The first day of school can't come too soon for many New York City parents. Classes begin for most public school students on Sept. 8, which starts an 180-day school year, as mandated by the New York State Education Department.
A typical school day starts at 8:40 a.m. and ends about six hours later, fulfilling state requirements that children get at least five hours of instruction in elementary school and 5.5 hours in grades 7-12.
This schedule holds true for most of the city's 1700 public schools, but not for many of the 150 charter schools. Schools in the high-performing Success Charter Network started class on Wednesday, Aug. 24, a full two weeks ahead of others in the city. Many other charters, including those in the Achievement First and KIPP networks, open their doors earlier in the school year and stay open longer hours.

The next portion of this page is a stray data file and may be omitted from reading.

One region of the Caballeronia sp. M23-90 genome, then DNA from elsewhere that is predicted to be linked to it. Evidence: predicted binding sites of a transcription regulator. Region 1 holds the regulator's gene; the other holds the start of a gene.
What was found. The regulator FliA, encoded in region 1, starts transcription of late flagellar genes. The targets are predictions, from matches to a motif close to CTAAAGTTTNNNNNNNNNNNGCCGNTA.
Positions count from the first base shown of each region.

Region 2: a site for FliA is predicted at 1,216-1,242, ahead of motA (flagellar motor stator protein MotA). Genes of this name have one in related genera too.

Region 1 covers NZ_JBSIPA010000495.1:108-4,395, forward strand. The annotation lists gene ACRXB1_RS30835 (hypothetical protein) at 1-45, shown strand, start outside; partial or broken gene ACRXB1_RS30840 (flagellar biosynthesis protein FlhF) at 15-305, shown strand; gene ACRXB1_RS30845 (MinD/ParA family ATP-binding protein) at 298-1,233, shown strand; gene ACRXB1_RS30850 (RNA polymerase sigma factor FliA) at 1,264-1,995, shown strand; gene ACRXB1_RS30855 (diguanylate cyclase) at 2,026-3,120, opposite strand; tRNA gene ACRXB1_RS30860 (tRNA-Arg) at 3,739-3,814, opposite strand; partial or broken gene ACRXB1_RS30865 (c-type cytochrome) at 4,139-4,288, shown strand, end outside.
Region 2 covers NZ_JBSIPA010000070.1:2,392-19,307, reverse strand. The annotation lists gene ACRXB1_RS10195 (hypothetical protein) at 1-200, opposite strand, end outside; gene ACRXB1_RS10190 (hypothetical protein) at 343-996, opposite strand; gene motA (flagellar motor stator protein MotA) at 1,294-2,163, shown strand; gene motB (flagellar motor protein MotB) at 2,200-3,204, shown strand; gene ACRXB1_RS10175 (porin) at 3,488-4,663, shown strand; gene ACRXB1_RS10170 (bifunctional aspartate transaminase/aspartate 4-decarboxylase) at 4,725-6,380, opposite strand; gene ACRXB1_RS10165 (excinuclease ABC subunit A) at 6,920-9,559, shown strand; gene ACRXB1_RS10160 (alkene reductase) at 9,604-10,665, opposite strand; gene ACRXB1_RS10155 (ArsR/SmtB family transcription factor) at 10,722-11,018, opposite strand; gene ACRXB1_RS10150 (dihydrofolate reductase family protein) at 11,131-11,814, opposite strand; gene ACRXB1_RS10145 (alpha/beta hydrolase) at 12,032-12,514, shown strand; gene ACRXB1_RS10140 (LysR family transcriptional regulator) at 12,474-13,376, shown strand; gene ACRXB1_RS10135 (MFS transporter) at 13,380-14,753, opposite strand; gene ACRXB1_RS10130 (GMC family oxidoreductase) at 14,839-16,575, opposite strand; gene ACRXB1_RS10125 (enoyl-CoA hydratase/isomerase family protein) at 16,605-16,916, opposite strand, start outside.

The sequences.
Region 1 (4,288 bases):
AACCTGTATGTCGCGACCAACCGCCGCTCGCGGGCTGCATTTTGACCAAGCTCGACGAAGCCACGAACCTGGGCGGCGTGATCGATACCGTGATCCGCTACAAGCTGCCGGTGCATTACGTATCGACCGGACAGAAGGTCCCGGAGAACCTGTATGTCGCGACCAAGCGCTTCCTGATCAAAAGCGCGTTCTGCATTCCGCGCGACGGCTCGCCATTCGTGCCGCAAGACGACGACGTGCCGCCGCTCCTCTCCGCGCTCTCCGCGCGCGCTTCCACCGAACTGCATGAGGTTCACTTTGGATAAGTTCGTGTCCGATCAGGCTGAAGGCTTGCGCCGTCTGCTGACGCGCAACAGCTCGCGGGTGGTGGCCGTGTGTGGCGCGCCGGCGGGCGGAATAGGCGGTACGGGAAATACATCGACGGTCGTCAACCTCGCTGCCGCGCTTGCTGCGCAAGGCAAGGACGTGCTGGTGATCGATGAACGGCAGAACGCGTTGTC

Authors of an op-ed piece in the New York Times this week argue that less time in the classroom affects low-income students the most, because middle class parents have more resources to pay for tutoring and after school enrichment programs.
Two years ago President Obama called for a longer school day or year, saying more classroom time is needed for the US to remain competitive with other countries. The Japanese, for example, have 243 days of school each year.
Yet summer vacation, and 8:30 a.m -3 p.m. school days are a long-standing tradition in the U.S. and parents and teachers may be loath to give them up. And, with cuts to the budget and the loss of school staff, changing the schedule may not even be feasible.
With the end of the 10-week school break just days away, we'd like to know what you think. Should the school year -- or school day -- be longer? Take our poll and tell us what you think.